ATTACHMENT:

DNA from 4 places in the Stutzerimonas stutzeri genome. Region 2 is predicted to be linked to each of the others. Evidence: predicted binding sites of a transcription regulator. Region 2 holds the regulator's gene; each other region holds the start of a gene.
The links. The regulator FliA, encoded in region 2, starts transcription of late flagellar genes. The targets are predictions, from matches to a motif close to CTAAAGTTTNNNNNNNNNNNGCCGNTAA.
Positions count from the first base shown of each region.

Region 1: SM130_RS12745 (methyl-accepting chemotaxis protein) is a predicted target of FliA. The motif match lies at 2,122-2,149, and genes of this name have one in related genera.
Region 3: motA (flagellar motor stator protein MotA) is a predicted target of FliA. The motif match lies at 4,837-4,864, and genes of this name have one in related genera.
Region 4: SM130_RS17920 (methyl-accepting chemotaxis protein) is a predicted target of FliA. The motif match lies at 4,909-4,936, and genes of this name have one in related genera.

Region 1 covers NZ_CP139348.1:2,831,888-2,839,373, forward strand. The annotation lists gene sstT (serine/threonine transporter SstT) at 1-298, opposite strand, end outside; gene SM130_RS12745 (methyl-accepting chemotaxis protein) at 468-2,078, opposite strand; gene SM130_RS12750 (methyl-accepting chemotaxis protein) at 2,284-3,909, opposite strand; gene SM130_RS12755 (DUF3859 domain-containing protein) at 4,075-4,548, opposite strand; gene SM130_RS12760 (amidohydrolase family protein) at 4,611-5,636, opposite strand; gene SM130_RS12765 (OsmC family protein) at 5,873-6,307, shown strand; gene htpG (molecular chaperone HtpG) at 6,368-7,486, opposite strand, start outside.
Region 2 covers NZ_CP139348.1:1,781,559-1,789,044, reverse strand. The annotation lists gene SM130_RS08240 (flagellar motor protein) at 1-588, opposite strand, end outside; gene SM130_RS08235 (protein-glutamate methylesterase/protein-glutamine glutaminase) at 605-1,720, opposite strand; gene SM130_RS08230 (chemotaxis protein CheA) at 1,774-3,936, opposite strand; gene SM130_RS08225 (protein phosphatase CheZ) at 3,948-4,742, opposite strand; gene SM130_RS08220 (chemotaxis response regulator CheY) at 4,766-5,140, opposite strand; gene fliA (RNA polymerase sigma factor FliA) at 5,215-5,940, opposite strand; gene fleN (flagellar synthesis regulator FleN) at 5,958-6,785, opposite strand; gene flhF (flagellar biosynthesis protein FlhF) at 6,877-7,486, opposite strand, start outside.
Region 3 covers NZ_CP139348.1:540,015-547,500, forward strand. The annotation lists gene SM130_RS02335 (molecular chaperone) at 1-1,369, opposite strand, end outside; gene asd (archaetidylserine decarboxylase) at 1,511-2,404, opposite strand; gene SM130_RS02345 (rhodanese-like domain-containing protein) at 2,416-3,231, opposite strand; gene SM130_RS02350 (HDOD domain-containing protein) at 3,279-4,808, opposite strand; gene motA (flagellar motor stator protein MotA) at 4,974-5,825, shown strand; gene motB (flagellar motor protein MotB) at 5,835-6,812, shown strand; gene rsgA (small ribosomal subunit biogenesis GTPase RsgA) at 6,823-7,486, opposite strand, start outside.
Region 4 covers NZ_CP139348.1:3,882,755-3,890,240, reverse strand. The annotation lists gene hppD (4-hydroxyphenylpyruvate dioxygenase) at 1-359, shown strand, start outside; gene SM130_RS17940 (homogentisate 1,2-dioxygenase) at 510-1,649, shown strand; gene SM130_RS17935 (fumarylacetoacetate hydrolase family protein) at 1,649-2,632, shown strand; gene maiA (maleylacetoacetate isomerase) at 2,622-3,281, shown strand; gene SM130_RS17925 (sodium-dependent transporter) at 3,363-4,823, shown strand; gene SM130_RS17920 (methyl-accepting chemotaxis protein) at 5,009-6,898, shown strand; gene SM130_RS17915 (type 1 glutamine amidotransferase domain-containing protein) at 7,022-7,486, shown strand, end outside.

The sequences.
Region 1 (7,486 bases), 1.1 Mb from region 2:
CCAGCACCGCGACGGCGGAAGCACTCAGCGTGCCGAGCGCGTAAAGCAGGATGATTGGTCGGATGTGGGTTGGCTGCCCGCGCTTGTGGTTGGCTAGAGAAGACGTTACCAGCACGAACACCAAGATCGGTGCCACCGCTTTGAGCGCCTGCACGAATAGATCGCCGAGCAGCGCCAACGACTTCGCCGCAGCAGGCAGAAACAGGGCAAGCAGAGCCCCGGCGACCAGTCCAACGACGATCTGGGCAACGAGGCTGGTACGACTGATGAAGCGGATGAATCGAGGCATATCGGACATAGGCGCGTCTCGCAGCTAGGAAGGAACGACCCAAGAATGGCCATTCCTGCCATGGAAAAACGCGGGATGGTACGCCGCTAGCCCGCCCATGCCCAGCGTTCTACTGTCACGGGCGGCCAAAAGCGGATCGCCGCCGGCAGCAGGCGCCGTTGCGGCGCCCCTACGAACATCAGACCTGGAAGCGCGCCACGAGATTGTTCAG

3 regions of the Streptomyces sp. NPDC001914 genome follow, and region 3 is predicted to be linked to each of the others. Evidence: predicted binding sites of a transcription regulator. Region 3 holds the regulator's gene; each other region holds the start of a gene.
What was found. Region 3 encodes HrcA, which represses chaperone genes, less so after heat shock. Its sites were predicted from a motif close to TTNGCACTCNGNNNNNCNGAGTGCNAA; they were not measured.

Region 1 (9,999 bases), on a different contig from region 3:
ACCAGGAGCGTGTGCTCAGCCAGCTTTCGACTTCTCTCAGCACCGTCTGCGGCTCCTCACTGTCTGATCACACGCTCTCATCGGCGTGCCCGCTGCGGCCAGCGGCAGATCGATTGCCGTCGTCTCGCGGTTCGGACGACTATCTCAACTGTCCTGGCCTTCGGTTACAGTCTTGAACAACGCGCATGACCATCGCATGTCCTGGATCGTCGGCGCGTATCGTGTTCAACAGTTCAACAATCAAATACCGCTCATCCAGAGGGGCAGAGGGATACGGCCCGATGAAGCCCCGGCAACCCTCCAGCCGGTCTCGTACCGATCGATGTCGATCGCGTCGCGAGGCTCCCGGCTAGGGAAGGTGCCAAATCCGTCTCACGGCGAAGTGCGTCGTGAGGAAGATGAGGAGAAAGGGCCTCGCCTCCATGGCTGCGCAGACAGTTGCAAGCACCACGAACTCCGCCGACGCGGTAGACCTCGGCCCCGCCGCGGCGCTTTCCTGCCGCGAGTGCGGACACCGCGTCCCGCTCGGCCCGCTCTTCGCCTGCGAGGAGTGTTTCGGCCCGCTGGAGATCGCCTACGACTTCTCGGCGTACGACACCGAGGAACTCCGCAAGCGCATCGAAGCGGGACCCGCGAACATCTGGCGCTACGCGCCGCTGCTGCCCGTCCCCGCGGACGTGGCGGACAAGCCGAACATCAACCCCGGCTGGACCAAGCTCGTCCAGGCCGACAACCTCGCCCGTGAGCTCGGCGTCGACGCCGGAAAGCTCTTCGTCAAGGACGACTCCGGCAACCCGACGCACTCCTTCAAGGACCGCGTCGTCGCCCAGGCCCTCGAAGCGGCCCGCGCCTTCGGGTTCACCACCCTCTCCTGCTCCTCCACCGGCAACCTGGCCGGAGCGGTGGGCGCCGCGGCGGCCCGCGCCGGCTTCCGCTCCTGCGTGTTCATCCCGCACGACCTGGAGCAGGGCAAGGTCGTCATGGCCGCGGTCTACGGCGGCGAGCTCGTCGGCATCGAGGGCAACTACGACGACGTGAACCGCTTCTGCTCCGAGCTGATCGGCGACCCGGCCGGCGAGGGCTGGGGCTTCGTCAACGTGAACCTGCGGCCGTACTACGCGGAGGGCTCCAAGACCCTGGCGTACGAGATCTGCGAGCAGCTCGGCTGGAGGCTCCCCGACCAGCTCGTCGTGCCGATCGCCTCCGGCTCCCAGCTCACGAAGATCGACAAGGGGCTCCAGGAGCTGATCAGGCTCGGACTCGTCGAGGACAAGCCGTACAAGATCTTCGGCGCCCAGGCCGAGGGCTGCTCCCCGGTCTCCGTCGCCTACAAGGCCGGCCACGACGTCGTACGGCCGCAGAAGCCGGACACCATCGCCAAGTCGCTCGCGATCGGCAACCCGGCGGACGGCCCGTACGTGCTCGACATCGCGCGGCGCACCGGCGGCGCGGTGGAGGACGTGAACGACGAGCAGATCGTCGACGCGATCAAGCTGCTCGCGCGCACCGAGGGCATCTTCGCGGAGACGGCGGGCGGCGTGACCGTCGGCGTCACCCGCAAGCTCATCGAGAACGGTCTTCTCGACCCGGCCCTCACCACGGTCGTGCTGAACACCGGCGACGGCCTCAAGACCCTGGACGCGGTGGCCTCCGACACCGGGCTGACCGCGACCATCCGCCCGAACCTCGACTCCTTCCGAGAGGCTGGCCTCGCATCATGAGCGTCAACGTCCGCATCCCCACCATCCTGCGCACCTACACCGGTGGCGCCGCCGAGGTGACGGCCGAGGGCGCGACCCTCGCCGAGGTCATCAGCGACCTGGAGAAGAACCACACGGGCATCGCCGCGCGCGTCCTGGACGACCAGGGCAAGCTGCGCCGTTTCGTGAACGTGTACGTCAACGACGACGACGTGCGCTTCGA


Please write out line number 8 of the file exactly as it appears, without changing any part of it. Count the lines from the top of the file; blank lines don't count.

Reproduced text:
Region 2 covers NZ_CP139348.1:1,781,559-1,789,044, reverse strand. The annotation lists gene SM130_RS08240 (flagellar motor protein) at 1-588, opposite strand, end outside; gene SM130_RS08235 (protein-glutamate methylesterase/protein-glutamine glutaminase) at 605-1,720, opposite strand; gene SM130_RS08230 (chemotaxis protein CheA) at 1,774-3,936, opposite strand; gene SM130_RS08225 (protein phosphatase CheZ) at 3,948-4,742, opposite strand; gene SM130_RS08220 (chemotaxis response regulator CheY) at 4,766-5,140, opposite strand; gene fliA (RNA polymerase sigma factor FliA) at 5,215-5,940, opposite strand; gene fleN (flagellar synthesis regulator FleN) at 5,958-6,785, opposite strand; gene flhF (flagellar biosynthesis protein FlhF) at 6,877-7,486, opposite strand, start outside.